Predictive Memory for an Inaccessible Environment (1996)
Mike Bowling, Peter Stone, and Manuela Veloso
Inaccessible and nondeterministic environments are very common in real-world problems. One of the difficulties in these environments is representing the knowledge about the unknown aspects of the state. We present a solution to this problem for the robotic soccer domain, an inaccessible and nondeterministic environment. We developed a predictive memory model that builds a probabilistic representation of the state based on past observations. By making the right assumptions, an effective model can be created that can store and update knowledge for even the inaccessible parts of the environment. Experiments were conducted to compare the effectiveness of our approach with a simpler approach, which ignored the inaccessible parts of the environment. The experiments consisted of using the memory models in a situation of a free ball, where two players are racing after the ball to be the first to pass it or kick it to one of their teammates or the goal. The results obtained demonstrate that this predictive approach does generate an effective memory model, which outperforms a non-predictive model.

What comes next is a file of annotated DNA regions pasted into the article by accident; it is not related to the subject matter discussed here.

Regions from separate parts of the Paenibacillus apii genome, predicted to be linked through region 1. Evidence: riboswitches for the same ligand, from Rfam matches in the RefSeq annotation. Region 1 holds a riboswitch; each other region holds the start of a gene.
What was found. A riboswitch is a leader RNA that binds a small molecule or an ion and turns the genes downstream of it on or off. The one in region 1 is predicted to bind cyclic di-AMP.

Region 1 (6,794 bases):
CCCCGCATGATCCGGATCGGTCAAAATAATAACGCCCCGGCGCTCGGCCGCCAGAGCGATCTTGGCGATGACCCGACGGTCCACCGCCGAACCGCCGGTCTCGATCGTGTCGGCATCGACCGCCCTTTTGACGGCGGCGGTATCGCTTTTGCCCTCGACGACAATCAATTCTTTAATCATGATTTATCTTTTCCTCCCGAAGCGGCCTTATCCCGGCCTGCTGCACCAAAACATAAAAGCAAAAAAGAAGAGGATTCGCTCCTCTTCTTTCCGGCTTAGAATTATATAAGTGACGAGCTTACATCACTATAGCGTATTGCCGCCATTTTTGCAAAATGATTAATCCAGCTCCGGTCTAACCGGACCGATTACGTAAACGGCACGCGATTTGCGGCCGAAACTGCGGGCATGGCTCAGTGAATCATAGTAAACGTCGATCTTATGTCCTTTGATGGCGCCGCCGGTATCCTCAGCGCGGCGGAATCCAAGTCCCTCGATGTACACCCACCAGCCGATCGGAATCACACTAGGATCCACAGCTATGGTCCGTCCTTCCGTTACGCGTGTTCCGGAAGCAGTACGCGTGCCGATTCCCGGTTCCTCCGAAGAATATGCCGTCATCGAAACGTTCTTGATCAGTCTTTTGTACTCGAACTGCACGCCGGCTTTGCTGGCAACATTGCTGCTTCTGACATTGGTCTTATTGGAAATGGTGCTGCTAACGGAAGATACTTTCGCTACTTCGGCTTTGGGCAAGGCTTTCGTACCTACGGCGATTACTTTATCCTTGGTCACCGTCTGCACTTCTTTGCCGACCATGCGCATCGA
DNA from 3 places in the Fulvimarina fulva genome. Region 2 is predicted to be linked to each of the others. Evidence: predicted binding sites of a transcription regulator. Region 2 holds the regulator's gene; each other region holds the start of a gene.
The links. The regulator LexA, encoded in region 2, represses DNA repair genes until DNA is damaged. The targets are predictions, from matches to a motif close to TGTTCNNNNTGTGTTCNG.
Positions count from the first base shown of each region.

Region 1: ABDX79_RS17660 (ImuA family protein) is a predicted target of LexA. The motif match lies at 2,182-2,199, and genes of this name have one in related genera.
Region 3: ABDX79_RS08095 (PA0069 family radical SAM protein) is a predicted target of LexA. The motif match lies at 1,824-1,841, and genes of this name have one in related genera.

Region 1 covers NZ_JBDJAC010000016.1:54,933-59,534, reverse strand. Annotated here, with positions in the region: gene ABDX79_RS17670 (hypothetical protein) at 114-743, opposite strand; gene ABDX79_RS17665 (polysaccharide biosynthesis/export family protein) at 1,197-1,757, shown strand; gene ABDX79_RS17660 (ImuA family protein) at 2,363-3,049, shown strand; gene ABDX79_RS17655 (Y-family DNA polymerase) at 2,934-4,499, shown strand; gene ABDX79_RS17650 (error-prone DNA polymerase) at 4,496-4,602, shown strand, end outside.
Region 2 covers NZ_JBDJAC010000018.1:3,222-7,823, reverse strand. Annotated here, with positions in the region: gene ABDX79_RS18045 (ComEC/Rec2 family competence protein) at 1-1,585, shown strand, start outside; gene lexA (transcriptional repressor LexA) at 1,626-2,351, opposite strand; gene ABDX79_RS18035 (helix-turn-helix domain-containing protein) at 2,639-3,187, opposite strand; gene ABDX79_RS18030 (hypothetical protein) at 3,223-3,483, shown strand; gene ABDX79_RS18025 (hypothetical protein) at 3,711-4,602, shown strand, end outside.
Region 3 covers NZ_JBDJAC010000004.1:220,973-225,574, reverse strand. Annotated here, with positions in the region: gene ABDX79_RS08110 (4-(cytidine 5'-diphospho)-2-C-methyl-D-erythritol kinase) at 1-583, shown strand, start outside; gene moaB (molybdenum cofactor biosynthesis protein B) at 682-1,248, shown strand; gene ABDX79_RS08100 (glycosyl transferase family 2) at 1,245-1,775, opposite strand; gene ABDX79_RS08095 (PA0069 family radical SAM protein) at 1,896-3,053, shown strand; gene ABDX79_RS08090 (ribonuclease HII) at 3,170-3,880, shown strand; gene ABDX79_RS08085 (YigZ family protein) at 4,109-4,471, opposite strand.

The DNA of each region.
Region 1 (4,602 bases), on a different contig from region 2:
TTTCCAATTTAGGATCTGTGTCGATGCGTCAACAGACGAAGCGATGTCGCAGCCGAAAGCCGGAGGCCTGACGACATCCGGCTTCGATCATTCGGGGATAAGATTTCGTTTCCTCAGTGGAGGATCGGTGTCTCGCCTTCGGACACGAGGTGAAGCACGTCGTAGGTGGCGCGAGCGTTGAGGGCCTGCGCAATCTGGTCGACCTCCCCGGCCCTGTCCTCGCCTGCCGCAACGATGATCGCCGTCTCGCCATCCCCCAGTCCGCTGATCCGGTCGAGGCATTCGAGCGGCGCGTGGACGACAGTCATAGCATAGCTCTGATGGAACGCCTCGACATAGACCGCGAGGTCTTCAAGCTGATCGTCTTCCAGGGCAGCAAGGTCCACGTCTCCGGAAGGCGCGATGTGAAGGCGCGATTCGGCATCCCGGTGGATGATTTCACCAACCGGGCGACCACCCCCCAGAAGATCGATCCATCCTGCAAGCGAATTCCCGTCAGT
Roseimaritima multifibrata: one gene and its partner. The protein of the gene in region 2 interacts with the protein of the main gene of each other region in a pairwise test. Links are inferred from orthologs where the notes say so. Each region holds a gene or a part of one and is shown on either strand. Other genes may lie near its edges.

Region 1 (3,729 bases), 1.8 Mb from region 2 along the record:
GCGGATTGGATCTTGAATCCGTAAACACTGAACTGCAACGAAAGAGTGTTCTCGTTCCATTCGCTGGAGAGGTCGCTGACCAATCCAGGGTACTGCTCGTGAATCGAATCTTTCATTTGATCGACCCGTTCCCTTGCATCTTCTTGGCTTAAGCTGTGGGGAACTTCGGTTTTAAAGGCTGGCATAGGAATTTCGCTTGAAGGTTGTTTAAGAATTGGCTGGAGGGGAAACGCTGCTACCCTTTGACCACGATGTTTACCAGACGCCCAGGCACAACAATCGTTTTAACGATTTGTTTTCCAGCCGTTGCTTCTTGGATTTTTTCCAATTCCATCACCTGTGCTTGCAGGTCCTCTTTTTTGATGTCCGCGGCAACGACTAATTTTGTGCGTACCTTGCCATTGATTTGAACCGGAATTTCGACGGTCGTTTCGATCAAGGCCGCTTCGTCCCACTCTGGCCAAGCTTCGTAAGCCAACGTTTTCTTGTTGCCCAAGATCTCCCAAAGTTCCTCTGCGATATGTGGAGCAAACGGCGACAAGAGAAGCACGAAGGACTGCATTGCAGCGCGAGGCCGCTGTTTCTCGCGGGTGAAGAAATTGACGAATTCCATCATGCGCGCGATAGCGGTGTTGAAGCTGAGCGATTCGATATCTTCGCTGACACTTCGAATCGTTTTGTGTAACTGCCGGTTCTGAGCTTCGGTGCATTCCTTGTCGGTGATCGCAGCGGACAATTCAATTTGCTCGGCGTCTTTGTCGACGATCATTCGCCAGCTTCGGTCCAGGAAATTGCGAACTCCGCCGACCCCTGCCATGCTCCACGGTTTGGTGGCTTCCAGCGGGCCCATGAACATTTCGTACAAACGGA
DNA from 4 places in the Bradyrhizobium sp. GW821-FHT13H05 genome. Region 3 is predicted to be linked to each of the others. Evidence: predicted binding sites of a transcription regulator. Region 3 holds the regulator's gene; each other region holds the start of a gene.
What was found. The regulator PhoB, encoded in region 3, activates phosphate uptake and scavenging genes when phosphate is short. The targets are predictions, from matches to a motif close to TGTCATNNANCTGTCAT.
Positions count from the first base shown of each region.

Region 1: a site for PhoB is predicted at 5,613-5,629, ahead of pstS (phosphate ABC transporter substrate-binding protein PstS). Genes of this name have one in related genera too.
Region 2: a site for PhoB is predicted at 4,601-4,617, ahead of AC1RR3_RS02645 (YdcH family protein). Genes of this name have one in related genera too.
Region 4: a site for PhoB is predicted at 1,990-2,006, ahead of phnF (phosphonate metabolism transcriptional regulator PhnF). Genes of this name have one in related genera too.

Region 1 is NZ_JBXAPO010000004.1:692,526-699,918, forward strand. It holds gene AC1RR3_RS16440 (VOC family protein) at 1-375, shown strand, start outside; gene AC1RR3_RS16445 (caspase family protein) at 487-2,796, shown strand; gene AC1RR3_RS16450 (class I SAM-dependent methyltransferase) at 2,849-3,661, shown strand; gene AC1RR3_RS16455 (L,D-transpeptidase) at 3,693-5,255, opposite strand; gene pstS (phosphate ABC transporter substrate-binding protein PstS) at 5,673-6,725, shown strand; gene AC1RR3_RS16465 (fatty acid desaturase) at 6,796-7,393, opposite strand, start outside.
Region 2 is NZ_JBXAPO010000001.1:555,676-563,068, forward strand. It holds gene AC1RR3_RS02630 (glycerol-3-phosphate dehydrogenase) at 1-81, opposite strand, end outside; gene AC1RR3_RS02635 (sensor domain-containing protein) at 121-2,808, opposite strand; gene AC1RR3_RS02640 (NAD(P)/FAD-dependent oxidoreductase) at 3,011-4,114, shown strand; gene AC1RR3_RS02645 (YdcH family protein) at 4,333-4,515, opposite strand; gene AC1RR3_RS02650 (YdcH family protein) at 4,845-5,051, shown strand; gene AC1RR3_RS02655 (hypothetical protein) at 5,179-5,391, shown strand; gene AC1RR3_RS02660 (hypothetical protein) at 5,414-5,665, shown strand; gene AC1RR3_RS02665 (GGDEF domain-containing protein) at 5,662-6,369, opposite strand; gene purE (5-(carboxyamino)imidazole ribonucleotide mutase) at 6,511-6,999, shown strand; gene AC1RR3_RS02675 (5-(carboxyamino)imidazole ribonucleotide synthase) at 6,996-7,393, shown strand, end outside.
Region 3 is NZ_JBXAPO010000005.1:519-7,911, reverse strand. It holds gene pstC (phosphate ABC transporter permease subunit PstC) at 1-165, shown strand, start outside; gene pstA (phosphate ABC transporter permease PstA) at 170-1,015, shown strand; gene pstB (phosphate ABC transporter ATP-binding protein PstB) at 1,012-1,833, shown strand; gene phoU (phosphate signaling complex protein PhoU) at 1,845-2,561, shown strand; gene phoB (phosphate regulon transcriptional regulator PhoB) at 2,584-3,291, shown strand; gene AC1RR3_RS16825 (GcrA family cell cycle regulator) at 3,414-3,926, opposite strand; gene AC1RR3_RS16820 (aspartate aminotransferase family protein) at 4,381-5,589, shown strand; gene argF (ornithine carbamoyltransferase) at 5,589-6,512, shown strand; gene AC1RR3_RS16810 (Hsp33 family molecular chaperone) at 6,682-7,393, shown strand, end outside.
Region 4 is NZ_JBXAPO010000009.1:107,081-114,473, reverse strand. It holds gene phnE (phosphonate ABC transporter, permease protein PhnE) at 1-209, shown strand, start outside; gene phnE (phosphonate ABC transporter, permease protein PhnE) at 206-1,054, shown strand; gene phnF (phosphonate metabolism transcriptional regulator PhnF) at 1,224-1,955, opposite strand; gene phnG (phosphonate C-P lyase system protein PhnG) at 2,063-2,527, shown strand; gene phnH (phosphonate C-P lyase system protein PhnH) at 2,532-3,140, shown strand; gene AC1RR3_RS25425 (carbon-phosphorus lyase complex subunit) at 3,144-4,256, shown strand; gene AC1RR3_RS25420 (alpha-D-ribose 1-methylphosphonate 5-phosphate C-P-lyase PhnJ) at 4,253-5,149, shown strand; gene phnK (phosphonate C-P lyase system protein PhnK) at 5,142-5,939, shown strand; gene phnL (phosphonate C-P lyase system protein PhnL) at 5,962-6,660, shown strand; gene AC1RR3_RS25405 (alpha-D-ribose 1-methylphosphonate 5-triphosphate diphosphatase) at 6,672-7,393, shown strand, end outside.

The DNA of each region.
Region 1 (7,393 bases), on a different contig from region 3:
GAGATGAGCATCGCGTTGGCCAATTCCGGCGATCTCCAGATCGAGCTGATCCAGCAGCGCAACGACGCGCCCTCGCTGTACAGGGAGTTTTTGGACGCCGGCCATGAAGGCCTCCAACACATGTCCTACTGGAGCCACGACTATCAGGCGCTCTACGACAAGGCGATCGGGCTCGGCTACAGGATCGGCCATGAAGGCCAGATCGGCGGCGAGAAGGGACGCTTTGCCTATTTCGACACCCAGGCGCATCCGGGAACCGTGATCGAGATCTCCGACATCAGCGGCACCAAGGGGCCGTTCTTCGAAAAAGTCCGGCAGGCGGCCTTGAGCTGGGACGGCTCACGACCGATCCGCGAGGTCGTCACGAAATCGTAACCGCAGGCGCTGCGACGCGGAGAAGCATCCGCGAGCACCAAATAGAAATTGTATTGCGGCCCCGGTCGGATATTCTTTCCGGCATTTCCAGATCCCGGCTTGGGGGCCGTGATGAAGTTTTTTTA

In Proceedings of the IROS-96 Workshop on RoboCup, pp. 28-34, Osaka, Japan, November 1996.

Peter Stone Faculty pstone [at] cs utexas edu